A federal court has ordered Florida law enforcement officials to destroy video footage allegedly featuring New England Patriots owner Robert Kraft and other men getting hand jobs from women the state would go on to convict and seize assets from.
State prosecutors had argued against destruction of the 2019 video on the grounds that the footage might be relevant to an ongoing federal lawsuit brought by patrons who were not charged with criminal spa visits. That group of unnamed plaintiffs allege that "they were innocent Spa patrons and were recorded unclothed," State Attorney David Aronberg wrote in a December 30 motion. However, "the State believes it is simply a matter of time until the federal lawsuit will eventually be dismissed on the bases [sic] of absolute prosecutor immunity, qualified immunity, and the failure to state a claim," Aronberg added.
By now, multiple state judges have forbid prosecutors from using the footage that was secretly obtained from Orchids of Asia Day Spa—a massage business in Jupiter, Florida, that authorities shut down as part of a purported human trafficking sting.
Yet Kraft and other patrons were only ever accused of paying for sexual massages from adult women who were all licensed masseuses, legal immigrants, and willing employees of Orchids of Asia. Criminal cases against Kraft and other patrons were eventually dismissed, though the women they patronized were convicted on felony charges.
Still, State Attorney Aronberg sought permission to hold on to the unlawfully obtained video footage.
Judge Rodolfo A. Ruiz II of the U.S. District Court for the Southern District of Florida has now ordered the destruction of the Orchids of Asia video footage. That action came about in response to a lawsuit filed by "John Doe, on behalf of himself and all others similarly situated," against Aronberg, the town of Jupiter, the Jupiter Police Department, and detective Andrew Sharp, who applied for the warrant to install the surveillance cameras.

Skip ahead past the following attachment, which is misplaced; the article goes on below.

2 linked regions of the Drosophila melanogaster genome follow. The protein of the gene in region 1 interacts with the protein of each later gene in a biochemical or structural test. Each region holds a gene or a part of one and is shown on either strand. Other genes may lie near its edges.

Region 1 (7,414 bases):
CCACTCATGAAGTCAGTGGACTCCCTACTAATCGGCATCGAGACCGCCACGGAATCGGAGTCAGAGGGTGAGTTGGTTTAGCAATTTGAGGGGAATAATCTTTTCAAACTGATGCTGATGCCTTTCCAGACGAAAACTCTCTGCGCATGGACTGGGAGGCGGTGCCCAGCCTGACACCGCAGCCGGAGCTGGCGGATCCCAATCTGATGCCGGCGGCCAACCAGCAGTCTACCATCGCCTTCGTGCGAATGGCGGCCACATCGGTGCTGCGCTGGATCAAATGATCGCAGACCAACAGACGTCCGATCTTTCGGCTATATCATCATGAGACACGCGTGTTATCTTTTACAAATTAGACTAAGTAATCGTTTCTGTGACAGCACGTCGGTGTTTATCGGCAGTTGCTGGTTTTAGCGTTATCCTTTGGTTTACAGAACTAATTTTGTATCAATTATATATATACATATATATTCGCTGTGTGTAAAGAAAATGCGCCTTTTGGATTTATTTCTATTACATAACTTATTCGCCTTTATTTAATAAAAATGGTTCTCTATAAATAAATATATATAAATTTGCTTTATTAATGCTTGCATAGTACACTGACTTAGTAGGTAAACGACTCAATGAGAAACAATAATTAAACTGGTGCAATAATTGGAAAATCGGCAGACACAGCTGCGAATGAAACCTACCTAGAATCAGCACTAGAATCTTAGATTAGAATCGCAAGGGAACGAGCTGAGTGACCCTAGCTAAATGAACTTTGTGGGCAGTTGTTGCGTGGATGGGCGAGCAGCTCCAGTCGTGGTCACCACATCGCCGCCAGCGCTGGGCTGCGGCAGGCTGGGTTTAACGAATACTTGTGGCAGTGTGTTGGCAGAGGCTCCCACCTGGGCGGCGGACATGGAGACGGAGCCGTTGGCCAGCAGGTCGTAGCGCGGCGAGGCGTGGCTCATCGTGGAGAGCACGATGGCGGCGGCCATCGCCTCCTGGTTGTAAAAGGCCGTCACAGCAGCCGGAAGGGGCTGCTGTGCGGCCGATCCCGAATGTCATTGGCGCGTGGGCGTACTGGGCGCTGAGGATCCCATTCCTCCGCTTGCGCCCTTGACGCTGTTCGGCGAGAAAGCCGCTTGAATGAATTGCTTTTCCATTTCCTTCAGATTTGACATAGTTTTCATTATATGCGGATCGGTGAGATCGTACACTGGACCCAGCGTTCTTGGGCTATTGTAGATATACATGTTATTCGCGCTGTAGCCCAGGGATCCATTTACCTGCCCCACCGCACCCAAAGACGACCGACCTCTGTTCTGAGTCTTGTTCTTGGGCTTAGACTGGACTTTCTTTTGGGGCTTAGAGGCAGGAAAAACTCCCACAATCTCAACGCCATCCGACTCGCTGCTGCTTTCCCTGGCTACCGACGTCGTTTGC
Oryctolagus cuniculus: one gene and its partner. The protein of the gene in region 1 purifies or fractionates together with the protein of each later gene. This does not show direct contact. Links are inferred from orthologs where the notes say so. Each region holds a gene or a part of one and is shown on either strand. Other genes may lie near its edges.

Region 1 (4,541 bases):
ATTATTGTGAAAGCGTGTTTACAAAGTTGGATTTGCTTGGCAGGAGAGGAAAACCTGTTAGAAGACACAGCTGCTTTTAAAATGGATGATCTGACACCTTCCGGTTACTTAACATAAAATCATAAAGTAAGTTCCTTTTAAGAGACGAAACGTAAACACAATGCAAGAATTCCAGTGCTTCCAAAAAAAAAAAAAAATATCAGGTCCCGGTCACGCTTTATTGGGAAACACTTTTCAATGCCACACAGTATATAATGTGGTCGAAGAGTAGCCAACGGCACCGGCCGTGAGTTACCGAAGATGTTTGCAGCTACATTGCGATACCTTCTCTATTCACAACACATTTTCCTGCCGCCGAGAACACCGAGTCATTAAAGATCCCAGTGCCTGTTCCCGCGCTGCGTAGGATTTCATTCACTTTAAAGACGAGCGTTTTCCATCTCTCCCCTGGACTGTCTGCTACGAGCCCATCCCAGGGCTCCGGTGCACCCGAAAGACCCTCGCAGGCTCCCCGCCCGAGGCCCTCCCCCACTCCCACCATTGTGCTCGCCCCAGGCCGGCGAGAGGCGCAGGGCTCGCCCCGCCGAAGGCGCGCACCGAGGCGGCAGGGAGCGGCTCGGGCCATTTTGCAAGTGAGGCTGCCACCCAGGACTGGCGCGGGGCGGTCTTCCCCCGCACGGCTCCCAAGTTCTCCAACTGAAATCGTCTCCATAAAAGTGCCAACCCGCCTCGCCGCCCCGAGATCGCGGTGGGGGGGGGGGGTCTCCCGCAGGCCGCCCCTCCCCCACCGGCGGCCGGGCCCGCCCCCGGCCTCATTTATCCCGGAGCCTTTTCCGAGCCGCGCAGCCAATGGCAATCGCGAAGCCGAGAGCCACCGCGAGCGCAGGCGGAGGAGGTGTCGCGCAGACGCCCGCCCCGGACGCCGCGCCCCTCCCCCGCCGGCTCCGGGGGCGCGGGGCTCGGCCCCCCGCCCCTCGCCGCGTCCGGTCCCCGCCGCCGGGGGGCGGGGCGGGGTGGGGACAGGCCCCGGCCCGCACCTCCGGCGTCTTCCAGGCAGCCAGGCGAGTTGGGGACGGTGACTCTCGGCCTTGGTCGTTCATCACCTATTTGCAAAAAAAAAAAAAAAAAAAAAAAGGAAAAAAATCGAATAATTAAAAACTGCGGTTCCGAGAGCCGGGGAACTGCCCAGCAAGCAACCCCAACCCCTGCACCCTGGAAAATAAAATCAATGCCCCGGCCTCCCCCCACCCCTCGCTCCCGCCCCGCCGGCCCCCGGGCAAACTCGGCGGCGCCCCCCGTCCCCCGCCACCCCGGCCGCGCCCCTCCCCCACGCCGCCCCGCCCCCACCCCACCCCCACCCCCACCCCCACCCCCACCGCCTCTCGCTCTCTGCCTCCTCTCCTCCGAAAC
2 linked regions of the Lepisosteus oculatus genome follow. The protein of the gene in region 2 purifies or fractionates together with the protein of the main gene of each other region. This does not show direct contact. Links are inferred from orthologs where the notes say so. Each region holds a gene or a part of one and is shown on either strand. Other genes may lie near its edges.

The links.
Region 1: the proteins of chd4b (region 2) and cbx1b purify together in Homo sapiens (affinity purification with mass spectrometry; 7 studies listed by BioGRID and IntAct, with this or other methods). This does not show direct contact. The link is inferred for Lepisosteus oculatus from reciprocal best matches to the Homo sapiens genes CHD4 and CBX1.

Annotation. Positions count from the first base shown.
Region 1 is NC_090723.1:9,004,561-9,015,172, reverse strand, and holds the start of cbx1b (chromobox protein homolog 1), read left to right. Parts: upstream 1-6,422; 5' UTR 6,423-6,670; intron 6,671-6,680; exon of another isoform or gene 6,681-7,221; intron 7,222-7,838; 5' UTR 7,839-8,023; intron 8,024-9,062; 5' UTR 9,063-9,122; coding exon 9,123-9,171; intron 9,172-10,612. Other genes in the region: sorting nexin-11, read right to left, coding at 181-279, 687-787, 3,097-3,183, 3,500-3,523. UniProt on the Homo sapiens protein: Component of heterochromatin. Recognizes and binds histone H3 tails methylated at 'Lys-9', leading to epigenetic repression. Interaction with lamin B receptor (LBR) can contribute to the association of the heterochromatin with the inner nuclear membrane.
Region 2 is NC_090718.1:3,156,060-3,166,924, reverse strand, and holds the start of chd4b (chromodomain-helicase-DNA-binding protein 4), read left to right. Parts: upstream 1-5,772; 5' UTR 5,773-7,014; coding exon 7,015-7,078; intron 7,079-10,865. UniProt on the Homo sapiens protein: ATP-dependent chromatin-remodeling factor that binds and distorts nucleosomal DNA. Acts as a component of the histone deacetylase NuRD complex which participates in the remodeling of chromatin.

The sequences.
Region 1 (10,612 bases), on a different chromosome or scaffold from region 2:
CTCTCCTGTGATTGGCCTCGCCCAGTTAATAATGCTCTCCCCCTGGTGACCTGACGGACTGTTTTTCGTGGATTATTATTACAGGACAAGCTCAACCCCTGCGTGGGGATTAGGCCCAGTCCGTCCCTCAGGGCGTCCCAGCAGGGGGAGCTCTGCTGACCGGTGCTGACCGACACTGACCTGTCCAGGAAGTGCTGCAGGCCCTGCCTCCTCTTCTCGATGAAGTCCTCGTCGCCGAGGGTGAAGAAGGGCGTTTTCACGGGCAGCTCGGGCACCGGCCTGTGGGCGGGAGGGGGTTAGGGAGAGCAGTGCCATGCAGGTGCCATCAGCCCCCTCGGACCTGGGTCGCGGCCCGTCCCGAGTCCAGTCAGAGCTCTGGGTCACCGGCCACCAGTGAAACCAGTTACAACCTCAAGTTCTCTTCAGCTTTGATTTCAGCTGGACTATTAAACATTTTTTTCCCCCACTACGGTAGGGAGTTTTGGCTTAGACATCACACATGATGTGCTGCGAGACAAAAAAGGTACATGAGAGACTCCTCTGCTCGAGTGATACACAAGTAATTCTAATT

In his January 22 order, Ruiz granted John Doe's motion to compel destruction of the massage room video. Ruiz ruled that the defendants "shall destroy the videos unlawfully obtained through the surveillance of the Orchids of Asia Day Spa […] from January 18, 2019 to January 22, 2019, including any body camera footage obtained during associated traffic stops as well as any copies thereof."
The motion to compel destruction was unopposed, and Ruiz noted that the destruction is "pursuant to the terms of the parties' settlement agreement."
Last January, the parties discussed a settlement but decided to await the outcome of a state appeals court fight over the footage, according to a joint status report filed last September. The parties resumed settlement discussions after Florida's Fourth District Court of Appeal ruled in August 2020 "that total suppression of the video recordings was constitutionally warranted."
"The Does believe that a settlement is possible if the recordings are destroyed by order of this Court or the state court," the September 2020 status report noted," and there is some compensation to the Does for their suffering and the legal expenses incurred here."